Invasive prenatal diagnosis: chorionic villus sampling and amniocentesis
Avoid chromosomal and genetic disorders in your child before childbirth
How can we help you?
It is possible to obtain a highly reliable indication of if a foetus has a chromosomal or genetic abnormality by retrieving foetal matter using invasive techniques such as chorionic villus sampling or amniocentesis. These techniques can be used in order to avoid giving birth to a child with a malformation or serious illness.
What is invasive prenatal diagnosis?
Invasive prenatal diagnosis consists of retrieving foetal matter using an invasive method. There are two main techniques: amniocentesis and chorionic villus sampling.
Amniocentesis consists of obtaining a small quantity of the amniotic fluid surrounding the foetus by means of puncture through the mother's abdomen. Chorionic villus sampling consists of transervical removal of tissue from the placenta. Despite being invasive techniques, neither has an elevated complication rate.
What is invasive prenatal diagnosis used for? When is it used?
The aim of prenatal genetic diagnosis is to detect genetic or chromosomal abnormalities before childbirth. In other words, whilst the baby is still is a foetus. Amniocentesis is performed between weeks 15 and 18 of pregnancy and chorionic villus sampling has the advantage of being performed earlier on (between weeks 11 and 12 of pregnancy).
What does invasive prenatal diagnosis entail?
Once material from the foetus has been obtained, it is processed using different molecular biology and/or cytogenetics techniques depending on the type of abnormality that is due to be ruled out with the procedure. For diagnosis of genetic disorders, DNA is extracted from foetus cells and mutations in the gene that is responsible for the disease are analysed. Meanwhile, chromosomal abnormalities are normally diagnosed using the FISH (fluorescent in situ hybridisation) technique. With this technique, it is possible to analyse the chromosomes involved in the specific abnormality or the ones that are most commonly associated with numerical abnormalities in newborn children (trisomies 13, 18 and 21 or abnormalities in sex chromosomes) within a period of 24 hours. Cell culture is also performed in order to obtain the foetal karyotype. In this case, all the chromosomes can be observed so that abnormalities that could affect the foetus’ health can be ruled out.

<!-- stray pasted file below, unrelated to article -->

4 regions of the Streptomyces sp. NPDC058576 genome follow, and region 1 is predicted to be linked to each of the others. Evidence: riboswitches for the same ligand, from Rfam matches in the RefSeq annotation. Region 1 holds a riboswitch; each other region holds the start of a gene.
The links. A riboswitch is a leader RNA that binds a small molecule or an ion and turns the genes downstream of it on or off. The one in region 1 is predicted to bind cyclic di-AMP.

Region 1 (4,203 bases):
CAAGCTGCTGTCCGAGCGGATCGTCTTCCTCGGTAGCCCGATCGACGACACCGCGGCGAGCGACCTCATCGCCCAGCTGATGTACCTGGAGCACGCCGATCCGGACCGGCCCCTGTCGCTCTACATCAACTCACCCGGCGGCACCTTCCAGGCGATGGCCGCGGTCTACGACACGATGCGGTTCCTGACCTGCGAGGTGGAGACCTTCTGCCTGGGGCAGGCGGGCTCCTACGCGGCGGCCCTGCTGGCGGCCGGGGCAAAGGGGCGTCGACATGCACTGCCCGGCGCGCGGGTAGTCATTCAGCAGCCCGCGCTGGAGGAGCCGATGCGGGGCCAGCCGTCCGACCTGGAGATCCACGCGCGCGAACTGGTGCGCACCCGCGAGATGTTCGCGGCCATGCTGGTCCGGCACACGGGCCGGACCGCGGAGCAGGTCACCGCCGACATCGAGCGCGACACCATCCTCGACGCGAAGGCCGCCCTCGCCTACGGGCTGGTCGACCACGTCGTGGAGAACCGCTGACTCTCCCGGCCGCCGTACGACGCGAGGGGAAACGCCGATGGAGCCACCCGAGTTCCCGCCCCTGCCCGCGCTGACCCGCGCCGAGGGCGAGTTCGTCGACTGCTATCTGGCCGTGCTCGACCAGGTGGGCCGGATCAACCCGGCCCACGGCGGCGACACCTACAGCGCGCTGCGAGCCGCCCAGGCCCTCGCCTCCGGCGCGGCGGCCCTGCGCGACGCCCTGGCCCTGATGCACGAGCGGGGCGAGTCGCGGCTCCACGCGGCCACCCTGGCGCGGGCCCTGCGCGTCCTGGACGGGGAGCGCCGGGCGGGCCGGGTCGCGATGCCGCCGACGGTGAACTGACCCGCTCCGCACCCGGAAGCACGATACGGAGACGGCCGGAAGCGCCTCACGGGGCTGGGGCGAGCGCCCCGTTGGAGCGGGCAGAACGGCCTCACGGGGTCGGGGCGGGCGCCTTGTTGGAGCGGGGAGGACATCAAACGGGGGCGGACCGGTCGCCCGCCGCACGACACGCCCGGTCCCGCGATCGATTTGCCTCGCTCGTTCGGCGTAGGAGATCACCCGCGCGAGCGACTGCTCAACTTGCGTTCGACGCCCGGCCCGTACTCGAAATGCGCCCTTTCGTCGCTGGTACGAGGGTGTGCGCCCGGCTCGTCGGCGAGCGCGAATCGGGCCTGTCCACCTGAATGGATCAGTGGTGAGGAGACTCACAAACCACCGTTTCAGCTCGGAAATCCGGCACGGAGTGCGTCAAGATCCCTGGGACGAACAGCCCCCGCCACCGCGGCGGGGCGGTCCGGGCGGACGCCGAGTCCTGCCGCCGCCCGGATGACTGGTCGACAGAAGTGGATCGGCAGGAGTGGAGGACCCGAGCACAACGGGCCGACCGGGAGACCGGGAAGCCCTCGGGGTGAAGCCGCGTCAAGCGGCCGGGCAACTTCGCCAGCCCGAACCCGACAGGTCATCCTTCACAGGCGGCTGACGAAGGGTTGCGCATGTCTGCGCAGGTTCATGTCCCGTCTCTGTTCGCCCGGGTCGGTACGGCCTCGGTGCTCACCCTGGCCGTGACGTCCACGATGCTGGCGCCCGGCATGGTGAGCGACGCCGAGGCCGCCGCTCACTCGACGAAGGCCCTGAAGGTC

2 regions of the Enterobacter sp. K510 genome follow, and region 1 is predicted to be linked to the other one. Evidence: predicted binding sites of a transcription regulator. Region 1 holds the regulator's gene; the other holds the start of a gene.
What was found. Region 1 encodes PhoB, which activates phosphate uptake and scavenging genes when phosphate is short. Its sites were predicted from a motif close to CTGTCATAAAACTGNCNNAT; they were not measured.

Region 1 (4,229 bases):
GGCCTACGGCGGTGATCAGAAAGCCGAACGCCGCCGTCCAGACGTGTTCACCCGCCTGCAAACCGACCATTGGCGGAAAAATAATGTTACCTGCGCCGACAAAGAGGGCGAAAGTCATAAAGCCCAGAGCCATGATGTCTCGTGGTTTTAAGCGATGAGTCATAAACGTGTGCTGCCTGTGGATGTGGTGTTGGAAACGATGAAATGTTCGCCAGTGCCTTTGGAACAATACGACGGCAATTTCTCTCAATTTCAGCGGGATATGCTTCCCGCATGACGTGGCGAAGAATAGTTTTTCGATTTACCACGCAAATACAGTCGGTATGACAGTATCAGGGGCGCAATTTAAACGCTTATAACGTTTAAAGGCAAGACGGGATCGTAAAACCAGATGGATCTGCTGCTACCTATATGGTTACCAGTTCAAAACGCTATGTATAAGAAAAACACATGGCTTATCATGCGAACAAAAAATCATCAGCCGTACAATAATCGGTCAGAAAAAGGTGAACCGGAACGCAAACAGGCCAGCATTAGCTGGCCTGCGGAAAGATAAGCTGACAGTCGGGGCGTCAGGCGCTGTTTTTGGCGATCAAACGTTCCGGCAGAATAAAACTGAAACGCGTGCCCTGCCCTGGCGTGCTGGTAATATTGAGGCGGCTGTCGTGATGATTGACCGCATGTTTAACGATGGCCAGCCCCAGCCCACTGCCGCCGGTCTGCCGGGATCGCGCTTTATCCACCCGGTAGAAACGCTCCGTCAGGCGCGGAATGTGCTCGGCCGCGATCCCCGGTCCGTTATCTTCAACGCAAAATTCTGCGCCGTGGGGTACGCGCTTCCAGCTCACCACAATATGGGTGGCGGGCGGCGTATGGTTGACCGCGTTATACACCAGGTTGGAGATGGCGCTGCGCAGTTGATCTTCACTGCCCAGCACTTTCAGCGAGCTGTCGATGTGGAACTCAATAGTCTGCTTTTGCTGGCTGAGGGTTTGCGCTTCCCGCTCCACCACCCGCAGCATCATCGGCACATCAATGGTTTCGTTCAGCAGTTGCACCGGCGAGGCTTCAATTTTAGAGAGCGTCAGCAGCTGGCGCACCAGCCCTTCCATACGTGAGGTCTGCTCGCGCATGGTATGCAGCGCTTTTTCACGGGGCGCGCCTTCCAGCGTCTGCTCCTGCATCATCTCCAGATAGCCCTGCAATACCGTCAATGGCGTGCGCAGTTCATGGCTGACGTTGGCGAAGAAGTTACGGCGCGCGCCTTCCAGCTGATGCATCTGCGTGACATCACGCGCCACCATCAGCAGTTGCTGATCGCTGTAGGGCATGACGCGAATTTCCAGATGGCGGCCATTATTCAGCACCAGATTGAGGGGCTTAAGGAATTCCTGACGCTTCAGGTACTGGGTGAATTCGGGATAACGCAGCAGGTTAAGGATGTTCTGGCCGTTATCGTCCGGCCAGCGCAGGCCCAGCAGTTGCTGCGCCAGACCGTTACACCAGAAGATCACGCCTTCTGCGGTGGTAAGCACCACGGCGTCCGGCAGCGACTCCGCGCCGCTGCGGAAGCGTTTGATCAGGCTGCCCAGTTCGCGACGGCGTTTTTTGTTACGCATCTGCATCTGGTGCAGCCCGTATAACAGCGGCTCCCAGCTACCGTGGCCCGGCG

If an ultrasound scan suggests that there is a malformation, a high-resolution ultrasound scan using the array CGH technique can be performed. This can detect gains or losses in small chromosomal regions.
When is prenatal invasive diagnosis advisable?
Prenatal invasive diagnosis is advised in cases where there is an increased risk of the foetus having a chromosomal abnormality such as Down's syndrome. For example, when there have been findings during ultrasound scans and/or biochemical tests (combined screening during the first high-risk term), when the mother is of an advanced age, abnormalities during previous pregnancies and a family history of malformations.
When one partner in a couple is a carrier of a chromosomal abnormality that could be passed on to offspring.
When one partner in a couple is a carrier of a genetic abnormality that has a 50% chance of being passed on to offspring (dominant inheritance).
When both partners in a couple are carriers of a genetic disorder with recessive inheritance (there is a 25% risk of children being affected).